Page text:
Cake Leader Sticks His Fingers Into Latest Concoction

Sacramento-based quirky rockers almost called it quits after departure of guitarist and bassist.

Surely rock bands have stayed together for better reasons. But Cake mastermind John

McCrea swears his quirky combo stuck it out for, ah, art's sake.

"Basically, I wanted to do another record cover," said McCrea, 34, the group's musical

leader and cover-art designer for the band's most recent album, Prolonging the

Magic, as well as previous releases. "I did the first two, and I had a chance to do

another one, which was the clincher for me. It was a purely aesthetic decision."

Given singer McCrea's exceedingly dry wit, it's hard to tell if he's serious when he

swears it is the latest album cover alone that inspired him to go ahead with the group's

just-released, 13-track effort. Surprisingly, the cover art in question is simply a picture of

a brown pig.

It would have been easier, surely, for the group to fold it in.

Cake lost bassist Victor Damiani after a lengthy 1997 tour. Earlier this year, guitarist Greg

Brown -- who penned the group's biggest radio-hit to date, "The Distance" -- left because

of artistic differences.

After two albums with Cake, McCrea said he seriously considered starting over.

Instead, he forged ahead and tried to fill the space left by the guitarist. Brown was

subsequently replaced by Xan McCurdy and Damiani was spelled by Cake's original

bassist, Gabe Nelson, who performed and recorded with the band prior to its 1994 debut,

Motorcade of Generosity. "Leaving this band was the dumbest thing I ever did,"

Nelson said, "but it feels great to be back."

The result is another batch of south-of-the-border-inspired, Tex-Mex rock slathered with

McCrea's offbeat, stream-of-consciousness lyrics about cars, sheep, parking lots and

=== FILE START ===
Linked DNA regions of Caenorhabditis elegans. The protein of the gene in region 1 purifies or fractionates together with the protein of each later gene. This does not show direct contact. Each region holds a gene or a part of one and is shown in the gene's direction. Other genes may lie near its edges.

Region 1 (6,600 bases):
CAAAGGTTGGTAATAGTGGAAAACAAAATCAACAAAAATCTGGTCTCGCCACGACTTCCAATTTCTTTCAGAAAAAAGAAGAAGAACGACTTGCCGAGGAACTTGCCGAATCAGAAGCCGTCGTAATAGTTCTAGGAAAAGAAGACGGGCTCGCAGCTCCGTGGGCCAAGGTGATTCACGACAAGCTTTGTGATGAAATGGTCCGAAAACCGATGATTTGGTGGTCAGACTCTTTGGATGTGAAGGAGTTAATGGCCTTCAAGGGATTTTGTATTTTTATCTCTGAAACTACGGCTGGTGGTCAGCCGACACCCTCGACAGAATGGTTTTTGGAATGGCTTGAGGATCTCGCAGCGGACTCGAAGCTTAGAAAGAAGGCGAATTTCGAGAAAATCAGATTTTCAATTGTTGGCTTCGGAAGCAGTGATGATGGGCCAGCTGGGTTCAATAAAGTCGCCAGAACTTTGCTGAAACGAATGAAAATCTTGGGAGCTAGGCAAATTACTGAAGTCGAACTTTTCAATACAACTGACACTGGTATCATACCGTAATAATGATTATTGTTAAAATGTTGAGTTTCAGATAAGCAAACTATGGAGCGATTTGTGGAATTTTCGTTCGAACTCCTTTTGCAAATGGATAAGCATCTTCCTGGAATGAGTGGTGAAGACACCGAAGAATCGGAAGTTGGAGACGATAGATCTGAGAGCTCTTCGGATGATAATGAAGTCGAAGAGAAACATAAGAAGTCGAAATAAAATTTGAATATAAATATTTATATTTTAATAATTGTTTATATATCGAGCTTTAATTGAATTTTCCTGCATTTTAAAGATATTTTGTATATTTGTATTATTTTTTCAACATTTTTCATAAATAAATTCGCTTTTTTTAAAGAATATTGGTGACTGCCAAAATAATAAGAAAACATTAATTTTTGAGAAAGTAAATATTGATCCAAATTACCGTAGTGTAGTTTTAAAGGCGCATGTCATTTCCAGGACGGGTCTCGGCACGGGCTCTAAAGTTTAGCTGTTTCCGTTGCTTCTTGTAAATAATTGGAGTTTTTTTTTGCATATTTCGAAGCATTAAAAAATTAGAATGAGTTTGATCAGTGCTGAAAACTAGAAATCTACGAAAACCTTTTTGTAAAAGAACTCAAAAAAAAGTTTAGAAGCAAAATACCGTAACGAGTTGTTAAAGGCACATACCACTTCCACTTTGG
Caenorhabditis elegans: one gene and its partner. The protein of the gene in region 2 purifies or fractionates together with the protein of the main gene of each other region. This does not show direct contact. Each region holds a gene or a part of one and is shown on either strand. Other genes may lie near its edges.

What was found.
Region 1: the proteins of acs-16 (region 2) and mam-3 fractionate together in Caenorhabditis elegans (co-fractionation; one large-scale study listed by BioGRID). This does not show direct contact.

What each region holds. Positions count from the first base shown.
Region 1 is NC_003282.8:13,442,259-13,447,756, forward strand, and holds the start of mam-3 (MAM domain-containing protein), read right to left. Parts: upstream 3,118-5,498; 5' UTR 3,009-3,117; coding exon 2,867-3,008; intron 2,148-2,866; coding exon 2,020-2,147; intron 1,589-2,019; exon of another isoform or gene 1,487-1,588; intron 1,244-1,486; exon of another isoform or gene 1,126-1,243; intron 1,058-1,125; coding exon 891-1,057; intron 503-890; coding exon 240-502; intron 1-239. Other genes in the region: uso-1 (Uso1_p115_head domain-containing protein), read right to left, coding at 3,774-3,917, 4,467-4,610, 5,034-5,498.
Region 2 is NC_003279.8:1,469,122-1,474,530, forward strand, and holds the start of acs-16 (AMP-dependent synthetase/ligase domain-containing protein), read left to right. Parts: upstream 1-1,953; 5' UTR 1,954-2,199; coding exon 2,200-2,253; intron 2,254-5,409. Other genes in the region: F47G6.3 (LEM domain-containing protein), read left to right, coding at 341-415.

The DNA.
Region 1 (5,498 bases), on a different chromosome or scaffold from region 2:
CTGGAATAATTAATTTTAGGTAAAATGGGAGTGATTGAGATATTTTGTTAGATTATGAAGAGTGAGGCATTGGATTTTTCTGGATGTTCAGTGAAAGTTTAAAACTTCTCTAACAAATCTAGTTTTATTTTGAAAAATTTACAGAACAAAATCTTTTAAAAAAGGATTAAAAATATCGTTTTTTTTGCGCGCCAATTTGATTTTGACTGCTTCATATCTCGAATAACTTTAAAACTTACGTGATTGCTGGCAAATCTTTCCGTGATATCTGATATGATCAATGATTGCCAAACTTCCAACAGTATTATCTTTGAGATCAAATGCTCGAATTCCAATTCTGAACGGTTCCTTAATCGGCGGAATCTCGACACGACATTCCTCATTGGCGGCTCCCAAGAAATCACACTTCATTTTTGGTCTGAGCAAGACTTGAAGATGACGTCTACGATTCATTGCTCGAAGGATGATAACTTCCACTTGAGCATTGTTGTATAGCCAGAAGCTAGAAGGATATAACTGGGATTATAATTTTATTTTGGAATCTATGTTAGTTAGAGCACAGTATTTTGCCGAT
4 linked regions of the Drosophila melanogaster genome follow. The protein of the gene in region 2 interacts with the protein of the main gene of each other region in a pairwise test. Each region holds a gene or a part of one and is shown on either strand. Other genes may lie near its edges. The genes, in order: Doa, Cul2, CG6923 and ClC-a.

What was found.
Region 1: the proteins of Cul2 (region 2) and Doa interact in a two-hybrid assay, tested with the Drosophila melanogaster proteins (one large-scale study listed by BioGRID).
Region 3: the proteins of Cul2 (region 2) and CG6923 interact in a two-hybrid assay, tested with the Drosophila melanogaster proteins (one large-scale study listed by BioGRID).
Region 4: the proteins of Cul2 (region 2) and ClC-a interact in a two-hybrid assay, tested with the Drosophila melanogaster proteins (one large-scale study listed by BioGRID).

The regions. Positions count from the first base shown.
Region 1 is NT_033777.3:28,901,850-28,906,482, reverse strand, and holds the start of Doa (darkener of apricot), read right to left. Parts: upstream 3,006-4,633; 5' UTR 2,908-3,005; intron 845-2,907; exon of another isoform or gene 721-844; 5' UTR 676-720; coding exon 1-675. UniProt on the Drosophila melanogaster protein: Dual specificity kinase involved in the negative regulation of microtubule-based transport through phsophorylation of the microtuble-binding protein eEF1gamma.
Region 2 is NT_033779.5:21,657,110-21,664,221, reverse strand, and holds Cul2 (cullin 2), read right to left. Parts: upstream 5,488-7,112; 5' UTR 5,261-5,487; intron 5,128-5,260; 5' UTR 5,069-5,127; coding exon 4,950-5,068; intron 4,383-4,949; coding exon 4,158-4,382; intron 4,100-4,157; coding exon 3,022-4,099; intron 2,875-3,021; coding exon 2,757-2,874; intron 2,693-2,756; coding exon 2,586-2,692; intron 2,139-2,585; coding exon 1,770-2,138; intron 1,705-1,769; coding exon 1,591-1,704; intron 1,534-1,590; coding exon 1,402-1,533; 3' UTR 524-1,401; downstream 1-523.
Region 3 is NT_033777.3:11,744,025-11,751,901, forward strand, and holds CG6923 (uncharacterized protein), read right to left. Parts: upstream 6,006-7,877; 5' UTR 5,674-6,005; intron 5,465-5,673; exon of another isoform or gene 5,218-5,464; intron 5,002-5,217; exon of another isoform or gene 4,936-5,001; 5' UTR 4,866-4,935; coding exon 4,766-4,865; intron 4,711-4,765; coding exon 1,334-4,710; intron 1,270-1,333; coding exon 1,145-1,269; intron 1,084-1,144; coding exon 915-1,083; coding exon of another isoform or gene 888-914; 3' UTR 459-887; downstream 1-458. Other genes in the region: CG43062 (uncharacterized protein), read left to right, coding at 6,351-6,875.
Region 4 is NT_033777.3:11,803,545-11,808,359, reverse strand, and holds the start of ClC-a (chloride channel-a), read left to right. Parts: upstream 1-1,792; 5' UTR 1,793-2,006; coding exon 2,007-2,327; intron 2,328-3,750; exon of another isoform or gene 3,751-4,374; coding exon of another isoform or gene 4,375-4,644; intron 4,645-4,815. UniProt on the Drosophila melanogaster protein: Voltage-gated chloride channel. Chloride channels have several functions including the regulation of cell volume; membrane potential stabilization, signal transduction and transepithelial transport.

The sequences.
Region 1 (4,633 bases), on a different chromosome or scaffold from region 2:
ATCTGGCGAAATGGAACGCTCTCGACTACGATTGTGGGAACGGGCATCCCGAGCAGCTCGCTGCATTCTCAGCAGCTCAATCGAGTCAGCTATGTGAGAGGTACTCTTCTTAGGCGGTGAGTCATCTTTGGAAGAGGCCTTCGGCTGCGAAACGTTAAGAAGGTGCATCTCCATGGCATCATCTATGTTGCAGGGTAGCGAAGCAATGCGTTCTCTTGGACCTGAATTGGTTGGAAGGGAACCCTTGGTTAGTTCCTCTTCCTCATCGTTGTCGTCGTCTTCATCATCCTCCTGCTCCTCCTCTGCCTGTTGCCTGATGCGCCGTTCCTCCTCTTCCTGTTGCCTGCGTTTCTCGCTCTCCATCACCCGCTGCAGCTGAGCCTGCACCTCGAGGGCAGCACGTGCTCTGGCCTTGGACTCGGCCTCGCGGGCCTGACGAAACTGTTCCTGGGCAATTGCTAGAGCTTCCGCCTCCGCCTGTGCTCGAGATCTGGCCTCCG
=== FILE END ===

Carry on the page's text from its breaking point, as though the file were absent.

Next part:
nocturnal gropings. This time around, however, the rattlesnake sounds of the hand-held

percussion instrument, the vibraslap -- as well as Vincent Di Fiore's brassy Tijuana

trumpet -- are accented by a number of tracks featuring analog keyboard parts and

looped drum sounds, as on the album's hit radio-single,


There" (RealAudio excerpt).

Although he wrote the song more than 10

years ago, McCrea said it sat on the shelf for

that long because he could never find the

right arrangement. Working and reworking

with Latin, rock and even country beats, McCrea said he finally figured out the right

sound for the track after randomly plucking out a bassline and smacking his hand on a

chair for just the right combination.

"That was one of those songs that we just sort-of punched up with those other sounds,"

the 34-year-old Di Fiore said. The funky, acoustic-electric, mid-tempo, lost-love lament

features one of the first drum-loops of the band's career. "We started with live drums and

then put the bassline through a sequencer and piled an old Roland keyboard on top of

that," Di Fiore said.

The group broadened its sound elsewhere

on the album as well. There's a pedal-steel

guitar on the sad-sack country lament, "Mexico." And McCrea and company delved into

nether lyrical regions on the mariachi rock-tune,


You Sleep" (RealAudio excerpt).

"When you sleep/ Where do your fingers go?/ What do your fingers know?/ What do your

fingers show?" McCrea sing-talks in his signature deadpan delivery on the song.

While Di Fiore claimed he didn't know what McCrea was getting at on the track -- which

also contains lyrics about Zeus, the king of the gods in Greek mythology, as a womanizer

-- he alluded to what could be Cake's first "masturbation song."

"I guess your fingers are usually down there somewhere by your hips," Di Fiore said, not

wanting to try to plumb the motivation behind McCrea's often impenetrable lyrics. "But I'm

withholding judgment about that one for now."

For his part, McCrea also wished to hide his cards, but he was more than willing to offer

any number of other equally obscure interpretations.

"Yeah, that's one place your fingers could go," McCrea said. "But if you're thinking about

nails on a chalkboard or playing guitar, it could be about that too. The hands are very

expressive and, well, I guess you're sort-of busted there if that's what you think it's


Another new wrinkle for the band is McCrea's decision (following a recent photo shoot)

that they should all model Western gear for public appearances. "I always admired that

subculture for its honesty," McCrea said without a hint of sarcasm. "It's so much more

honest than alternative culture."

As with all things Cake, what McCrea wants, McCrea gets.

"Sometimes you get that feeling you had when you were in school," Di Fiore said of the

black-and-white outfits modeled onstage and in the "Never There" video. "And the

teacher is telling you to be quiet and you start laughing and you know you're not

supposed to."